Jesse Brewster is a rocker with his feet firmly in the Southern sounds of the old Outlaws, Lynyrd Skynyrd, Boa, and others but plentifully leavened with a flowing harmonic base bringing to mind a bit of what would've happened had Pat McGee, Bob Meighan, and others taken this road. In some ways, Tom Cochrane did and turned out the tastier than hell Red Rider materials, but Brewster & Co. are harder core, having a stronger sense of stomp, maybe even an occasional bit of redneck barroom headbanging, to them.
Jesse has a snakebitten riding-the-range voice on him, embracing fire and firmness, sometimes even in the midst of the many ballads. He and compadre James DePrato sling some mean electric and slide guitars too, and when they get down in tandem, give 'em plenty of room 'cause the fur's gonna fly. God Fearin' Man exhibits this nicely, but I suggest the boys, next time around, tuck in a good deal more of the jamming. It'll spice up everything to the next level and draw in listeners from farther shores. Still, for a gettin'-the-feet-wet venture into the big time, Wrecking Ball has much to speak for it.
Catch Dive to Drown In for a sense of how solidly Brewster handles the mellow side, a bluesy bottom-end well camouflaged beneath a Streets of Laredo demeanor. He also knows his way around lyrics, The Great Escape a reflective confessional tempered by dicey salvation in the form of guarded revelations. It's hard to make a call here as to what the true direction is or should be: the guy handles the balladic and lighter side of rock & roll well, yet the passages that cut loose are whirlwinds promising so much more, especially with Eric Levy's keyboards stretching the canvas out. Sorry Ain't Enough commences as killer prairie blues and builds beautifully but never brings the thunder, and, man, a really rocking' mid-section would just *slay*. A great song it is, absolutely, but I think this band is headed for much more momentous things when it figures out how strongly it can already play every card in the deck, not leaning quite so heavily into the ones that flutter the ladies' hearts.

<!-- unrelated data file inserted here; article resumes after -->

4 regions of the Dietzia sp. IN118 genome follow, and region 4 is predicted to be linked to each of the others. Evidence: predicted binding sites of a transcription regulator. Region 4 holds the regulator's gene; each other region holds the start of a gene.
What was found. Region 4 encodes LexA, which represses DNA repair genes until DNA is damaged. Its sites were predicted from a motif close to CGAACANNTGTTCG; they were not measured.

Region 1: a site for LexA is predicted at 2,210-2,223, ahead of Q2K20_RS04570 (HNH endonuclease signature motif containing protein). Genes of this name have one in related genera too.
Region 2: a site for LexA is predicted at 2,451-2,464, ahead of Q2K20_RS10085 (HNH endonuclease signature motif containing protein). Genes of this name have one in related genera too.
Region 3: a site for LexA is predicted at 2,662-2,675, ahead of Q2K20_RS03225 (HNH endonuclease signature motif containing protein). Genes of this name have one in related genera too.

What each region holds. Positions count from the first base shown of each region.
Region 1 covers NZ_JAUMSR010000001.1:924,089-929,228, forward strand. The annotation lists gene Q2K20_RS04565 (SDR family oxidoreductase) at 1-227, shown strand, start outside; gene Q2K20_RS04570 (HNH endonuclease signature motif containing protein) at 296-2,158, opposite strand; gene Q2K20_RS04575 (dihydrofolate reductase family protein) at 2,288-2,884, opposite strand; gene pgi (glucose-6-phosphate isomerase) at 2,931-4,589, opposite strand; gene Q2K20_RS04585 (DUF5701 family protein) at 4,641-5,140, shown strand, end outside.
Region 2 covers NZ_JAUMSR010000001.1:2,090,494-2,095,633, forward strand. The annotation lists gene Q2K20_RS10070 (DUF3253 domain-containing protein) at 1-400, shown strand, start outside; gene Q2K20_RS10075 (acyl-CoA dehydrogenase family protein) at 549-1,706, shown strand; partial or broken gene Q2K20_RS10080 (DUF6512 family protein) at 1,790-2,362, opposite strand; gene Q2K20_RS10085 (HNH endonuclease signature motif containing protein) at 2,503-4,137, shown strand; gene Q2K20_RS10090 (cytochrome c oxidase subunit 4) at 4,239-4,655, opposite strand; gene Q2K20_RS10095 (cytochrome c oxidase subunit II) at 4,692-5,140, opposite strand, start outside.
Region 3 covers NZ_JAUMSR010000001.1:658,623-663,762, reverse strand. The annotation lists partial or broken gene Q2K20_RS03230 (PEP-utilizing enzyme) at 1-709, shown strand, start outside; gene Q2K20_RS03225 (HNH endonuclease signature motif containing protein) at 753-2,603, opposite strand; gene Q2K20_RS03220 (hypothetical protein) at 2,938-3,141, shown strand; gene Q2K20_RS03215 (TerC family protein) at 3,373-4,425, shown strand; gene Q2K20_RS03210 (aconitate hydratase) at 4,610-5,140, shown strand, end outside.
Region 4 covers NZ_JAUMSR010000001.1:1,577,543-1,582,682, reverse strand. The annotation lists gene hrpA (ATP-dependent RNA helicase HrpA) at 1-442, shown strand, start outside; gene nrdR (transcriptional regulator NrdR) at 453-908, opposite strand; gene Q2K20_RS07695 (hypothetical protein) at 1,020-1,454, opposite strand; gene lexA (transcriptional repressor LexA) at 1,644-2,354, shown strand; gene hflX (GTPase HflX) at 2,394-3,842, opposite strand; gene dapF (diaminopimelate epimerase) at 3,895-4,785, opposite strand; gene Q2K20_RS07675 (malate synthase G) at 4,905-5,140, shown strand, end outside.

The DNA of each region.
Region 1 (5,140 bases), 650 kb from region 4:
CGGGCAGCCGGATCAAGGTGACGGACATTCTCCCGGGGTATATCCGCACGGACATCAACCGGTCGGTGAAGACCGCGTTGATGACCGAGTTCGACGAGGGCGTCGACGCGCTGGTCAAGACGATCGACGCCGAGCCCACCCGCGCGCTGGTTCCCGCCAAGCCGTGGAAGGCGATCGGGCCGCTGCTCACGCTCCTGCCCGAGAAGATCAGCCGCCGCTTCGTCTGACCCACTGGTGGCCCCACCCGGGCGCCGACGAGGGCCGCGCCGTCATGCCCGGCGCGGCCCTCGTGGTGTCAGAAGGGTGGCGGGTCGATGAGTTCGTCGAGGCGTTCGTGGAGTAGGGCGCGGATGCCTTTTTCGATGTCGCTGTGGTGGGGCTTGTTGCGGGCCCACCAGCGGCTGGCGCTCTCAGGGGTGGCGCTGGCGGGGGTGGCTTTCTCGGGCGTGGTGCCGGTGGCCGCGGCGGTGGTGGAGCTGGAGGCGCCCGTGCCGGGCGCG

Edited by: David N. Pyles
Copyright 2010, Peterborough Folk Music Society.
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